I knew that a large portion of my resistance to domming was due to my socialization and identification as a girl and woman for the majority of my life. How I had been told time and time again how “unladylike” it was for a woman to be demanding or assertive; to simply use her voice. I knew this could only be unlearned with patience and practice, and supportive, safe lovers that were open to venturing on my gender unpacking journey with me. But I still wanted to push myself a little bit, so I started to explore some ways of entering into dom-space that felt accessible to help me get there. 

The Armour

I have always been a performer, so I started experimenting with my attire. 

I started associating my dominant persona with certain textures and tones; things my everyday self would never wear, things that made me feel powerful. I have a very specific pair of big black boots that, when I put them on, immediately make me feel like I’m in control of everything around me. I call them my “stomping boots,” and I absolutely love them.  

Immediately, when I decided I could look at my dominant side as a role to “step into” rather than something that had to come directly from me right away, unprompted, I felt a switch. Domming became a mode, or a character, that I could enter into. They were something separate, something other, and because of this I felt less intimidation or fear of “getting it wrong.” Also, weirdly, this character became much more femme than me. The blockage that had caused my struggles with domming was due to my socialized femininity, and yet in finding my inner dom I reached for femininity as a reclamation of it from a place of power, on my own terms. 

Further, because I had come to access my inner dom through a type of “stepping into the character” experience, I decided that to help with my confidence, with my fear of “getting it wrong,” just like anything else, I just needed to learn the skills. If I didn’t know a certain dance move or a ceramics technique or a language, the only way to gain confidence performing that action is to properly learn the skills. Why should sex be any different?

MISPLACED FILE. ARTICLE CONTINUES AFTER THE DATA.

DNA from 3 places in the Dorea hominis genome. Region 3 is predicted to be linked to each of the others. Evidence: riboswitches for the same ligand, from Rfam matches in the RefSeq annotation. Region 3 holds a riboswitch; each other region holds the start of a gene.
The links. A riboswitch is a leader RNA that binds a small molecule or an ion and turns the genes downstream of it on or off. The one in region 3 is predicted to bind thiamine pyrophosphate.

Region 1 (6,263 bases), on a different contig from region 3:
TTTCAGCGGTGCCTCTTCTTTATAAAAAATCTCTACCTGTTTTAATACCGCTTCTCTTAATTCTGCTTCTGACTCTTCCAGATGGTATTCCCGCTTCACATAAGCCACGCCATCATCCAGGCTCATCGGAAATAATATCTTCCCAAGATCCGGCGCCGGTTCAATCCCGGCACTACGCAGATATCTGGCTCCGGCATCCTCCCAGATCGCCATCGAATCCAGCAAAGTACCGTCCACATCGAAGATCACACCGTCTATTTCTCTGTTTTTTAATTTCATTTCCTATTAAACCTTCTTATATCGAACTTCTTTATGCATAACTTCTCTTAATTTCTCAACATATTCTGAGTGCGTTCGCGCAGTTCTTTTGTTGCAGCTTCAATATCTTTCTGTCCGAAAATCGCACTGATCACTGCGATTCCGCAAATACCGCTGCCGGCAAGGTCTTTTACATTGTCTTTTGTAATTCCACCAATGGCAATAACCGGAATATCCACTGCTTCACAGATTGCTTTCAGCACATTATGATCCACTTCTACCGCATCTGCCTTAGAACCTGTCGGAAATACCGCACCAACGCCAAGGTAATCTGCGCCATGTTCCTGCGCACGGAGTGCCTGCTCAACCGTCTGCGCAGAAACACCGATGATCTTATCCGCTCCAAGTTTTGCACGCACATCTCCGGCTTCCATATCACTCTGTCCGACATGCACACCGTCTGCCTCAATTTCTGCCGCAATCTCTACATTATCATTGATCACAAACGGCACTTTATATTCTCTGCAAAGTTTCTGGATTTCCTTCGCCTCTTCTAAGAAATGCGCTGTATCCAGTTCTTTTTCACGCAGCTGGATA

Seeking Guidance

I sought guidance from sex workers in my community, and as I received direction from professionals, naturally my confidence grew to a place where I felt I could bring my learnings home to my partner. 

We are not taught how to do sex the way we are taught how to count and read, and yet we expect ourselves to be skilled at a professional level inherently, without ever seeking support. Domming didn’t come naturally to me, but I wanted to learn, and so I went out and I found a qualified teacher.  Let me tell you, it made a world of a difference. 

I would love to say that now I am in a place where I can easily switch naturally and fluidly during sex with my switch-identifying partners just as easily as the person I described above, but I’m here to be honest, and honestly that is still not the case. 

I definitely identify as a switch now, because I feel seen and find joy and pleasure in both roles, and I do love the expansiveness that comes with moving across the spectrum that is my sexuality with equally resonant sensation. But I don’t think I will ever be able to switch from one into the other without any sort of preparation. 

Weirdly enough, domming to me feels like skiing - maybe it’s the Canadian in me, eh? Hear me out. 

Domming Is Like Skiing

I love skiing, I have since I was very young. But I only ever go a couple of times a year. If I’m to do other physical activities that I love, like going for a run, or yoga, or a dance class, it requires little to no preparation. I can throw on my running shoes and go out the front door or set my yoga mat up in my living room, and both are accessible and easy and right in front of me. I can work it into my daily routine relatively effortlessly and I don’t have to think too much to get myself there.